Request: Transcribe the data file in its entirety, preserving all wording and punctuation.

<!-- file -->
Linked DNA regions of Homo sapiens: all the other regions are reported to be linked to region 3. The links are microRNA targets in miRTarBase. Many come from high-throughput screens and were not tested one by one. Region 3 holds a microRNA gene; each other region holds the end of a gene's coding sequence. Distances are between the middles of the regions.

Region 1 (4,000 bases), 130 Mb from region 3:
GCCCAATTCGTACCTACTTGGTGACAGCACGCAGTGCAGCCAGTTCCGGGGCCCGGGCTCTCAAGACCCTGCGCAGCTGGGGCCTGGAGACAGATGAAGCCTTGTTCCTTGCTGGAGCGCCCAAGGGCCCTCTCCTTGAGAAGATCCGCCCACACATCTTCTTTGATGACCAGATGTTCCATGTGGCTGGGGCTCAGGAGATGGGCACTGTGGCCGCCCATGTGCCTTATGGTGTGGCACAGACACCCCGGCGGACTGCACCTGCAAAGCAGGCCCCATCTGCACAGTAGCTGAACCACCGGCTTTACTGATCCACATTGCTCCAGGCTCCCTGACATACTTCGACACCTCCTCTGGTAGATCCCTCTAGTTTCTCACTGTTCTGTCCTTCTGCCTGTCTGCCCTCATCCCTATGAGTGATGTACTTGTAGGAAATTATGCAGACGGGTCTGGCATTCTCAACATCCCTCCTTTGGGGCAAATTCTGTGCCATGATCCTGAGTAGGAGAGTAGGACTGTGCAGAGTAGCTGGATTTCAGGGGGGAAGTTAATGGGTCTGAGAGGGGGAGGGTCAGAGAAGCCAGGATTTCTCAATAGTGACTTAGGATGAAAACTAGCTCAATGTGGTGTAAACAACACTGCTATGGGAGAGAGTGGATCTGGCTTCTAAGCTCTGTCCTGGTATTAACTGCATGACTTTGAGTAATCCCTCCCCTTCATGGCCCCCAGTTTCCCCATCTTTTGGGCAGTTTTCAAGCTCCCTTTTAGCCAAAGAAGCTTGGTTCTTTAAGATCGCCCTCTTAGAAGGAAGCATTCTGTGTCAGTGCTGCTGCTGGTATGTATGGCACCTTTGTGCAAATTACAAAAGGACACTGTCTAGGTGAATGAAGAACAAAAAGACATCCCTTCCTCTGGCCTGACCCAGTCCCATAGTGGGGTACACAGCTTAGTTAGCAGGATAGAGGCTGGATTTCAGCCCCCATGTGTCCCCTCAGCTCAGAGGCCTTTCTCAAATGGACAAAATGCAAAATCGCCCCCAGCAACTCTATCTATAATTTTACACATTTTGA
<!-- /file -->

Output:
Linked DNA regions of Homo sapiens: all the other regions are reported to be linked to region 3. The links are microRNA targets in miRTarBase. Many come from high-throughput screens and were not tested one by one. Region 3 holds a microRNA gene; each other region holds the end of a gene's coding sequence. Distances are between the middles of the regions.

Region 1 (4,000 bases), 130 Mb from region 3:
GCCCAATTCGTACCTACTTGGTGACAGCACGCAGTGCAGCCAGTTCCGGGGCCCGGGCTCTCAAGACCCTGCGCAGCTGGGGCCTGGAGACAGATGAAGCCTTGTTCCTTGCTGGAGCGCCCAAGGGCCCTCTCCTTGAGAAGATCCGCCCACACATCTTCTTTGATGACCAGATGTTCCATGTGGCTGGGGCTCAGGAGATGGGCACTGTGGCCGCCCATGTGCCTTATGGTGTGGCACAGACACCCCGGCGGACTGCACCTGCAAAGCAGGCCCCATCTGCACAGTAGCTGAACCACCGGCTTTACTGATCCACATTGCTCCAGGCTCCCTGACATACTTCGACACCTCCTCTGGTAGATCCCTCTAGTTTCTCACTGTTCTGTCCTTCTGCCTGTCTGCCCTCATCCCTATGAGTGATGTACTTGTAGGAAATTATGCAGACGGGTCTGGCATTCTCAACATCCCTCCTTTGGGGCAAATTCTGTGCCATGATCCTGAGTAGGAGAGTAGGACTGTGCAGAGTAGCTGGATTTCAGGGGGGAAGTTAATGGGTCTGAGAGGGGGAGGGTCAGAGAAGCCAGGATTTCTCAATAGTGACTTAGGATGAAAACTAGCTCAATGTGGTGTAAACAACACTGCTATGGGAGAGAGTGGATCTGGCTTCTAAGCTCTGTCCTGGTATTAACTGCATGACTTTGAGTAATCCCTCCCCTTCATGGCCCCCAGTTTCCCCATCTTTTGGGCAGTTTTCAAGCTCCCTTTTAGCCAAAGAAGCTTGGTTCTTTAAGATCGCCCTCTTAGAAGGAAGCATTCTGTGTCAGTGCTGCTGCTGGTATGTATGGCACCTTTGTGCAAATTACAAAAGGACACTGTCTAGGTGAATGAAGAACAAAAAGACATCCCTTCCTCTGGCCTGACCCAGTCCCATAGTGGGGTACACAGCTTAGTTAGCAGGATAGAGGCTGGATTTCAGCCCCCATGTGTCCCCTCAGCTCAGAGGCCTTTCTCAAATGGACAAAATGCAAAATCGCCCCCAGCAACTCTATCTATAATTTTACACATTTTGA